In Mining

Mining Spotlight

Companies across the mining value chain face many forms of above-ground risk in Latin America and the Caribbean. AMI publishes these brief, independent assessments titled ‘Mining Spotlight’ to showcase how those risks have been analyzed, anticipated, or mitigated by companies operating in the region. We mean to promote the importance of leveraging coordinated and continuous market intelligence to ensure long term success.

Grupo México is a conglomerate with interests in mining, transportation, and infrastructure. It runs Mexico’s largest and most profitable railway, transporting over a third of all the rail cargo in the country. It is continuously ranked among the five largest companies in Mexico measured by market capitalization. And its mining division is the leading copper producer in Mexico, with subsidiary or wholly owned operations in Ecuador, Chile, Peru, Spain, and the US, that when combined turn it into the third largest copper producer in the world.

There are countless vigilant eyes discerning every portion of its operation. Its sheer size, combined with its transparency requirements as a publicly traded company, hold it accountable to the highest standards. In this edition of AMI’s Mining Spotlight we discuss how Grupo México is analyzed by external parties, especially investors – and the challenges that come with such assessments.

The 2022 Latin America Mining Risk Index


The 2022 Latin America Mining Risk Index

A qualitative and quantitative analysis of the risks facing both miners and investors in the region’s 16 leading jurisdictions

Rating criteria as plentiful as blackberries

An English idiom meant to indicate that something is abounding, “plentiful as blackberries” is analogous to how ample is the range of standards used by stakeholders of mining operations to measure how companies interact with their surroundings. The words ‘environmental, social, and corporate governance’ (ESG) give light into the key (although by no means only) aspects that people want to know about:

  • Environment: Environmental stewardship tends to revolve around a company’s awareness of climate change issues. In mining there is a specific interest into conscientious water management and the protection of ecosystems, which are distinct criteria not necessarily applicable to other industries. Decarbonization trough electrification of mining equipment, such as diesel trucks and gas-consuming appliances, is increasingly of interest.
  • Social: Companies across the mining value chain are required to, at a very minimum, demonstrate a commitment to the protection of human rights, rise above poverty wages, prevent Indigenous peoples from being dispossessed of their ancestral lands, and overall avoid modern day slavery. For the more established operations already ensuring those standards, expectations shift towards guaranteeing appropriate working conditions. Extractive industries are expected to comply with particularly comprehensive safety and health management systems correlated with the hazards concomitant to their activities. There is also an expectation that companies promote diversity and inclusion among employees and related third parties, such as suppliers. Acts of goodwill are also measured, such as charitable works and prioritization of goods and services provided by local vendors. The later brings an impressive trickle-down effect, AMI has found.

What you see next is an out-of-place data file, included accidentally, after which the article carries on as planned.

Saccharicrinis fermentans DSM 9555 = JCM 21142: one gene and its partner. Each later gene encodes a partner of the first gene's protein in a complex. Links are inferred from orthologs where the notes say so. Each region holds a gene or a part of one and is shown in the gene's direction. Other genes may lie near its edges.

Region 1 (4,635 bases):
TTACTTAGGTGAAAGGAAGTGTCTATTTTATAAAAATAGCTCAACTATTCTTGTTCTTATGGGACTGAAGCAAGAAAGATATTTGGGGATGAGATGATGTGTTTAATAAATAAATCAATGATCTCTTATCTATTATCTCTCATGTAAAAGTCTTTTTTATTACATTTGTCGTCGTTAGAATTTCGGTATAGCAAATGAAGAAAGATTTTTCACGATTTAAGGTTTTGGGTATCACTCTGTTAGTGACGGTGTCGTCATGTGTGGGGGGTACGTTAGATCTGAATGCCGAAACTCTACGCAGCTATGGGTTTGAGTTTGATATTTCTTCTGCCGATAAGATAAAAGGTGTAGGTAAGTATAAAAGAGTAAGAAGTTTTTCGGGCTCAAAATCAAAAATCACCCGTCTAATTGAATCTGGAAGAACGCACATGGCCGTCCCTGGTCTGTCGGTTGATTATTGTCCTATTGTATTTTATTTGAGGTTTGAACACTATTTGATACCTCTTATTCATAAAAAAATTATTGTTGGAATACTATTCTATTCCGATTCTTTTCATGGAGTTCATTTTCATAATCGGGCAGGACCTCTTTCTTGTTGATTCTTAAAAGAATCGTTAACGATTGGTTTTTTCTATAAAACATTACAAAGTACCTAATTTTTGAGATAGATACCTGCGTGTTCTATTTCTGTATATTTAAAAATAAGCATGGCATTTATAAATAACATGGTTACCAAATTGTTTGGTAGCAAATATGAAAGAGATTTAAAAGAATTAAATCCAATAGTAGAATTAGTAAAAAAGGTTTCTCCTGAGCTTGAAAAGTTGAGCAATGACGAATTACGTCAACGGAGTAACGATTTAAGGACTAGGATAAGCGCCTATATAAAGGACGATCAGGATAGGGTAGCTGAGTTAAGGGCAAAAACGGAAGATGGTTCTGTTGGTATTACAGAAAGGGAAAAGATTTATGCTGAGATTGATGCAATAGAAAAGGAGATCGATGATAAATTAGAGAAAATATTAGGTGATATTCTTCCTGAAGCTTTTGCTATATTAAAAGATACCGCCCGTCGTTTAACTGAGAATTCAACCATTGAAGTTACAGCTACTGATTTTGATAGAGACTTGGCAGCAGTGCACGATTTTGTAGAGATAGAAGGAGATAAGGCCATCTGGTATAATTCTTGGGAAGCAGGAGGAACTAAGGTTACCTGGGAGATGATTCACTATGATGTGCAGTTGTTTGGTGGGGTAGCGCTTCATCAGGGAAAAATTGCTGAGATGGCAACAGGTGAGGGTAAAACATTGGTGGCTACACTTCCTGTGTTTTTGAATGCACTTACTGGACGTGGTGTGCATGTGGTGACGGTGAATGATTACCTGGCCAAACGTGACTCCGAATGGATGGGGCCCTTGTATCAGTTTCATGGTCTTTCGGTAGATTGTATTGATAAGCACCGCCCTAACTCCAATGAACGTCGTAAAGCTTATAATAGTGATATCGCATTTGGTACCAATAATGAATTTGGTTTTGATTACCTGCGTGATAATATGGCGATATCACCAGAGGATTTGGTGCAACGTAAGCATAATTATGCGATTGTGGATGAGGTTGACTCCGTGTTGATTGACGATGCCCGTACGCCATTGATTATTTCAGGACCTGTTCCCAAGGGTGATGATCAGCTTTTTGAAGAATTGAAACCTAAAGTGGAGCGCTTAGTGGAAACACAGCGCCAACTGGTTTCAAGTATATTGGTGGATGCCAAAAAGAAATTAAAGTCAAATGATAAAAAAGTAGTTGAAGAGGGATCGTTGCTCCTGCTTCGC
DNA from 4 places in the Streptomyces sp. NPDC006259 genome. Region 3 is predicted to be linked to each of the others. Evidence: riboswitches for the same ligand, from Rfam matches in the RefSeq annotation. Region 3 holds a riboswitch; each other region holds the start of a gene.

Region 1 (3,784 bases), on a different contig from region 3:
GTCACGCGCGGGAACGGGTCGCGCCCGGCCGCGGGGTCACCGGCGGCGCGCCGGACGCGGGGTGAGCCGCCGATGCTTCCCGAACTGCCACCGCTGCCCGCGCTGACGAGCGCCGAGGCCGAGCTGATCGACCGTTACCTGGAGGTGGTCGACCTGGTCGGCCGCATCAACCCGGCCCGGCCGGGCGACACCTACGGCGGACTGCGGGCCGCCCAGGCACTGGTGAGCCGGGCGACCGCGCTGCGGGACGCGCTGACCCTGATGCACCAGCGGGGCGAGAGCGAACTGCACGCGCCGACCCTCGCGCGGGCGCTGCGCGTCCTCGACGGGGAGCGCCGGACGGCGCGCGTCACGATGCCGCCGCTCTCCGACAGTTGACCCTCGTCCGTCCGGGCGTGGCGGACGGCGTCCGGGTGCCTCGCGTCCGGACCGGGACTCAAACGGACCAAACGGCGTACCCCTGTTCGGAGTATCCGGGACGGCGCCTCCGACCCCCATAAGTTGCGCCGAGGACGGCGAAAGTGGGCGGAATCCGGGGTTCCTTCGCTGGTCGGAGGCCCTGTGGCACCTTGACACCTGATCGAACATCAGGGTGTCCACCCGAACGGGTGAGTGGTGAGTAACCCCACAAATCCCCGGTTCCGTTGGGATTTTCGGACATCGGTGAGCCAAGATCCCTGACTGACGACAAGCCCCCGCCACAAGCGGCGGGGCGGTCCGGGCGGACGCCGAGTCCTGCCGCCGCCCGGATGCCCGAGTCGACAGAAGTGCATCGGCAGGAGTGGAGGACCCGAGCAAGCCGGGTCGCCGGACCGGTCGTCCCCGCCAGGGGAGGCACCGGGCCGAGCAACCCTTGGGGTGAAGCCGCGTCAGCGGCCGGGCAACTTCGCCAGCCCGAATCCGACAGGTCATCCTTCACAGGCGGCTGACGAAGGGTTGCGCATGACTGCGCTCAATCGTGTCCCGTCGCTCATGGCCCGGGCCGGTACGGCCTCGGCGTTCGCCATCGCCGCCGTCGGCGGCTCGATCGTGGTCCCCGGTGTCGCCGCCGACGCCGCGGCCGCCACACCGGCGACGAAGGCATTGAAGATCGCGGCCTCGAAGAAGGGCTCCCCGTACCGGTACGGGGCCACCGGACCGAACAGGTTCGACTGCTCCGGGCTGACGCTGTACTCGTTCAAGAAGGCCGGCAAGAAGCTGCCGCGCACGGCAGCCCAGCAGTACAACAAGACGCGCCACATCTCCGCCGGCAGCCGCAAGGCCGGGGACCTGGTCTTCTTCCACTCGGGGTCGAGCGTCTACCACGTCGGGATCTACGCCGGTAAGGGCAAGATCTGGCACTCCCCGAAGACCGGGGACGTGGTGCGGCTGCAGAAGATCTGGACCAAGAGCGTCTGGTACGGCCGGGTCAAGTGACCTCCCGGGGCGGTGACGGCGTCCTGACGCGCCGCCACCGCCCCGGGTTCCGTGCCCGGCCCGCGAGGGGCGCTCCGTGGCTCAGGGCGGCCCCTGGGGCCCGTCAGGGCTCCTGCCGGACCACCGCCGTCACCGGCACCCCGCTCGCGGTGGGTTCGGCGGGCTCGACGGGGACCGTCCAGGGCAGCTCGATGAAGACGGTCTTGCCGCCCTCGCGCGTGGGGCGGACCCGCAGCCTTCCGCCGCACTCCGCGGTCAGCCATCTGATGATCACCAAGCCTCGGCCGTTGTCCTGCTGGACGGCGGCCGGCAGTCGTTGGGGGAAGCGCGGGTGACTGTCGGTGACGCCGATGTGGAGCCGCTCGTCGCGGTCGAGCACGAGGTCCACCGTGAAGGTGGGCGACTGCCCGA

• Corporate governance: Perhaps the most nebulous standard of all because stringent regulations by governments worldwide already require companies to prevent money laundering and corruption, and to protect minority shareholders. When and how do companies go beyond merely complying with the law? Companies in extractive industries hoping to ingratiate with their stakeholders will be measured by their commitments to transparency, such as establishing independent committees to oversee development and implementation of key policies; compliance with all possible regulations even if not immediately applicable, such as data protection; and appear genuinely stalwart towards sustainable development.

Topics frequently overlap, and investors (especially those specializing in publicly traded companies) are keen on quantifying as many variables as possible. For a multinational conglomerate like Grupo México, this means being permanently assessed on all fronts – often subjectively.

The shortcomings of averaging variables

There are key benchmarks that investors in publicly traded companies have come to rely on. A notable example, S&P’s Corporate Sustainability Assessment (CSA) quantifies crime, corruption, fraud, illegal commercial practices, human rights abuses, labor disputes and workplace safety, catastrophic accidents, or environmental violations. The CSA leverages artificial intelligence and machine learning to systematically analyze public information in two dozen languages – all while addressing the challenges of aptly evaluating incidents involving thousands of companies all over the world.